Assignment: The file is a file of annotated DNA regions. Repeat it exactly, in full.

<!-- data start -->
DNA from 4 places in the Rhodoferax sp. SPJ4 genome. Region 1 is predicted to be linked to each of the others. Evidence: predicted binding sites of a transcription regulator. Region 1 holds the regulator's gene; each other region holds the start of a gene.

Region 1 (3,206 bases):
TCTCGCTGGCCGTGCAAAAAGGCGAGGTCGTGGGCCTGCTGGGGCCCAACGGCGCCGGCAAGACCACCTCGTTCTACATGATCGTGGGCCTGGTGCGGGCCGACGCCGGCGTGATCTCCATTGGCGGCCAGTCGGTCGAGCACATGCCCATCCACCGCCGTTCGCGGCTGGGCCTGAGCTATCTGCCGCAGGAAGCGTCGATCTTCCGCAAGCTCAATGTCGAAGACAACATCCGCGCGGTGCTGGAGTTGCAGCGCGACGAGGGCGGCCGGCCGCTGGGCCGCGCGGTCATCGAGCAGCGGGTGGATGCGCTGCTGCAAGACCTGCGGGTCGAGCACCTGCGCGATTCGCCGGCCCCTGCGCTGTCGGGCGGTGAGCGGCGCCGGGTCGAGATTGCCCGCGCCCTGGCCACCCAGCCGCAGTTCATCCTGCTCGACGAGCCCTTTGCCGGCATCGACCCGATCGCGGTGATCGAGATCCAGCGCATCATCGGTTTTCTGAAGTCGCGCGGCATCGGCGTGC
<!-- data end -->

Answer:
DNA from 4 places in the Rhodoferax sp. SPJ4 genome. Region 1 is predicted to be linked to each of the others. Evidence: predicted binding sites of a transcription regulator. Region 1 holds the regulator's gene; each other region holds the start of a gene.

Region 1 (3,206 bases):
TCTCGCTGGCCGTGCAAAAAGGCGAGGTCGTGGGCCTGCTGGGGCCCAACGGCGCCGGCAAGACCACCTCGTTCTACATGATCGTGGGCCTGGTGCGGGCCGACGCCGGCGTGATCTCCATTGGCGGCCAGTCGGTCGAGCACATGCCCATCCACCGCCGTTCGCGGCTGGGCCTGAGCTATCTGCCGCAGGAAGCGTCGATCTTCCGCAAGCTCAATGTCGAAGACAACATCCGCGCGGTGCTGGAGTTGCAGCGCGACGAGGGCGGCCGGCCGCTGGGCCGCGCGGTCATCGAGCAGCGGGTGGATGCGCTGCTGCAAGACCTGCGGGTCGAGCACCTGCGCGATTCGCCGGCCCCTGCGCTGTCGGGCGGTGAGCGGCGCCGGGTCGAGATTGCCCGCGCCCTGGCCACCCAGCCGCAGTTCATCCTGCTCGACGAGCCCTTTGCCGGCATCGACCCGATCGCGGTGATCGAGATCCAGCGCATCATCGGTTTTCTGAAGTCGCGCGGCATCGGCGTGC